Chapter 16
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War and Remembrance

Thomas Sanders and Veronica Kavass preserve the stories of World War II

For most baby boomers, reading The Last Good War: The Faces and Voices of World War II will be a bittersweet experience, filled with memories of loved ones. For younger readers it will serve as an important addendum to their high-school or college history courses, a needed documentation of the humility and selflessness of the average Joes and Janes who were college-age themselves when war demanded sacrifice. Those who participated in the greatest human conflict are swiftly dying out, and photographer Thomas Sanders, working with oral historian and native Nashvillian Veronica Kavass, set out to document and preserve what will soon be removed from living memory, to remain only as pictures and text.

The Last Good War is a remarkable photo essay, filled with full-page images of the men and women whose stories still amaze, frighten, and inspire. It features 124 veterans from all walks of life and military branches, each pictured either in uniform or holding some special memento. Corporal Robert Smallwood holds a key between his teeth, a key he took from Hitler’s home at Berchtesgaden. Machinist’s Mate Second Class (and Nashville resident) E.L. Tolbert, witness to over a hundred kamikaze attacks, wears his cap at a jaunty angle. Captain Edna Davis, the first woman certified as a pilot of a B-26, proudly displays her wings. They are a distinguished group.

In his introduction to the book, historian and Memphis native Hampton Sides writes, “For every line and liver spot, for every hard-earned wrinkle, there is a story to tell.” And what stories. Only a heartless reader could fail to be moved by Second Lieutenant Morton Gollin’s account of his deliverance from Stalag VIIA on April 29, 1945, and how, years later, he met one of his liberators by chance on a street in Palm Springs. Heads will rightly shake in disbelief at the tale of First Lieutenant Ted Lumpkin of the Tuskegee Airmen, who describes the hostility of some bomber crews upon discovering that the famed “Red Tail Angels” were black pilots. And a smile is certainly in order when reading the story of Nurse Edith Shain, whose photograph, as she was being kissed by a sailor on V-J Day, became one of the iconic images of the twentieth century. In Sanders’s photo, she’s still smiling, sixty-five years after that famous smooch.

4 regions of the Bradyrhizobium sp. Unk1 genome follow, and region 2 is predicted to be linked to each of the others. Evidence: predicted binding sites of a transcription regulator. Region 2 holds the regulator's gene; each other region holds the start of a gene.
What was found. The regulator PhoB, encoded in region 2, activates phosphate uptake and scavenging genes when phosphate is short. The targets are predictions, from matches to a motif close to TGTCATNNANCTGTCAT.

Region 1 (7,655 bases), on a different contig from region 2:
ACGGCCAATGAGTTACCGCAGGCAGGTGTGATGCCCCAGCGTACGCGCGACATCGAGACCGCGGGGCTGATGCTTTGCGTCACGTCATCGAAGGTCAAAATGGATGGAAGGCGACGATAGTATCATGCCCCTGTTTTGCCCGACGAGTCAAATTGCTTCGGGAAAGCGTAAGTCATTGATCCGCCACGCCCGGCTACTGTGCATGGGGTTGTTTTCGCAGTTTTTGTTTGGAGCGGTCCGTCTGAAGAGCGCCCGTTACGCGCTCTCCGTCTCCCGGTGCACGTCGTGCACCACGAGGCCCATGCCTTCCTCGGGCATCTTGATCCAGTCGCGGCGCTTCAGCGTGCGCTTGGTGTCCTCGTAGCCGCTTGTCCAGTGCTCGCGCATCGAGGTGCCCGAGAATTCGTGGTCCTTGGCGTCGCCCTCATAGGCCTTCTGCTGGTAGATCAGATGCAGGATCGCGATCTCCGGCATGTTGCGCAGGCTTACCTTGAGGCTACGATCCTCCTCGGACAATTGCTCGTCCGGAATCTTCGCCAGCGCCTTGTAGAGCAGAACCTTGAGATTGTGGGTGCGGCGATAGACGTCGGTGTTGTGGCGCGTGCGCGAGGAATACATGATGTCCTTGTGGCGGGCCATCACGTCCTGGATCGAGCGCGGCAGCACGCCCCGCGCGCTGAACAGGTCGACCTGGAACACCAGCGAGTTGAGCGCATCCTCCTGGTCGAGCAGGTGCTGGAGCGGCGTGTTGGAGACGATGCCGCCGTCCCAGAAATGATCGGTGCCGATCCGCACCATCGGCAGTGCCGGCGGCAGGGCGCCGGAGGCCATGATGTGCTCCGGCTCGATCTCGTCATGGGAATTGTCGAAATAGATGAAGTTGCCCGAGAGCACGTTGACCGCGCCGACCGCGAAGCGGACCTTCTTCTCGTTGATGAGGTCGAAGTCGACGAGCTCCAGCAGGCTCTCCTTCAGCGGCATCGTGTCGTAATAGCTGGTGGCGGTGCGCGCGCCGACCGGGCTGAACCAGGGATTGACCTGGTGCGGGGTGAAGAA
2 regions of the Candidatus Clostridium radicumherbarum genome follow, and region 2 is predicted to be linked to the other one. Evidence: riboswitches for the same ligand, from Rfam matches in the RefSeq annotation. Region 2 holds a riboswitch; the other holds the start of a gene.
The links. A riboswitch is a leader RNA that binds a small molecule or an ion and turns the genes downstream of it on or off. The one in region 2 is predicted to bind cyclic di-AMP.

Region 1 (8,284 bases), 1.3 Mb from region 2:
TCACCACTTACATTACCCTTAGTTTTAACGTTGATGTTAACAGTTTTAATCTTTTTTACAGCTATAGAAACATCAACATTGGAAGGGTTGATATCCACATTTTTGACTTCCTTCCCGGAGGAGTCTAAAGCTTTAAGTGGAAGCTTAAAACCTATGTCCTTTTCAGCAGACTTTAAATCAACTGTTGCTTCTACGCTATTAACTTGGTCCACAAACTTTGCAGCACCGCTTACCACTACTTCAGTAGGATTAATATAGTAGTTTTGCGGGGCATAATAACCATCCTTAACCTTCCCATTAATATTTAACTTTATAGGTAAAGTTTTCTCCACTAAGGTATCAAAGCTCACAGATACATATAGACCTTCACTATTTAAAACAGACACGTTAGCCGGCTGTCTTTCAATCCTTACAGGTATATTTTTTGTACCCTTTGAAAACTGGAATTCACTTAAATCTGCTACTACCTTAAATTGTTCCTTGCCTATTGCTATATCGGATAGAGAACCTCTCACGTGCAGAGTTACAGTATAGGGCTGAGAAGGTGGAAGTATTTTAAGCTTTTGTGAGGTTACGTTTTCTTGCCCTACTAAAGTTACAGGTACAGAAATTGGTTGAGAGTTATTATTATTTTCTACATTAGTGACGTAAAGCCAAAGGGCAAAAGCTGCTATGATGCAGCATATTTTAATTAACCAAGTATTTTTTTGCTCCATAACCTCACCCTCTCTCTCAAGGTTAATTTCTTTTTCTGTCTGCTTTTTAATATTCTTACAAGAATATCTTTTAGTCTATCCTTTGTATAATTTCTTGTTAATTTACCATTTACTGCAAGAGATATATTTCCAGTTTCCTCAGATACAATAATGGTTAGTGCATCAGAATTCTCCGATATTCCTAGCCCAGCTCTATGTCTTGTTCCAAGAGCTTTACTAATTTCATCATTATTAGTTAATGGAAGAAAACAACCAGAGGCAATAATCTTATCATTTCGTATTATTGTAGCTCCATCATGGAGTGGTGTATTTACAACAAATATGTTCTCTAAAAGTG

Readers born in the 1940s, ‘50s, and early ‘60s will see in these deeply lined faces and hear in these stories their mothers and fathers, aunts and uncles, who told their own stories, often heavily edited to preserve their sanity, of wartime adventures. The men and women in The Last Good War will call those memories and those loved ones forward, where they need to be kept and held dear. Looking into the eyes of these vets reconnected me with the late Captain Robert B. Scott, U.S. Army Air Force, who spent more than two years overseas. That’s a long time to go without seeing home and loved ones, especially not knowing whether there would be a happy ending. I know Dad would have appreciated what this book represents: a hearty “thank you” to the millions who served. We won’t forget you.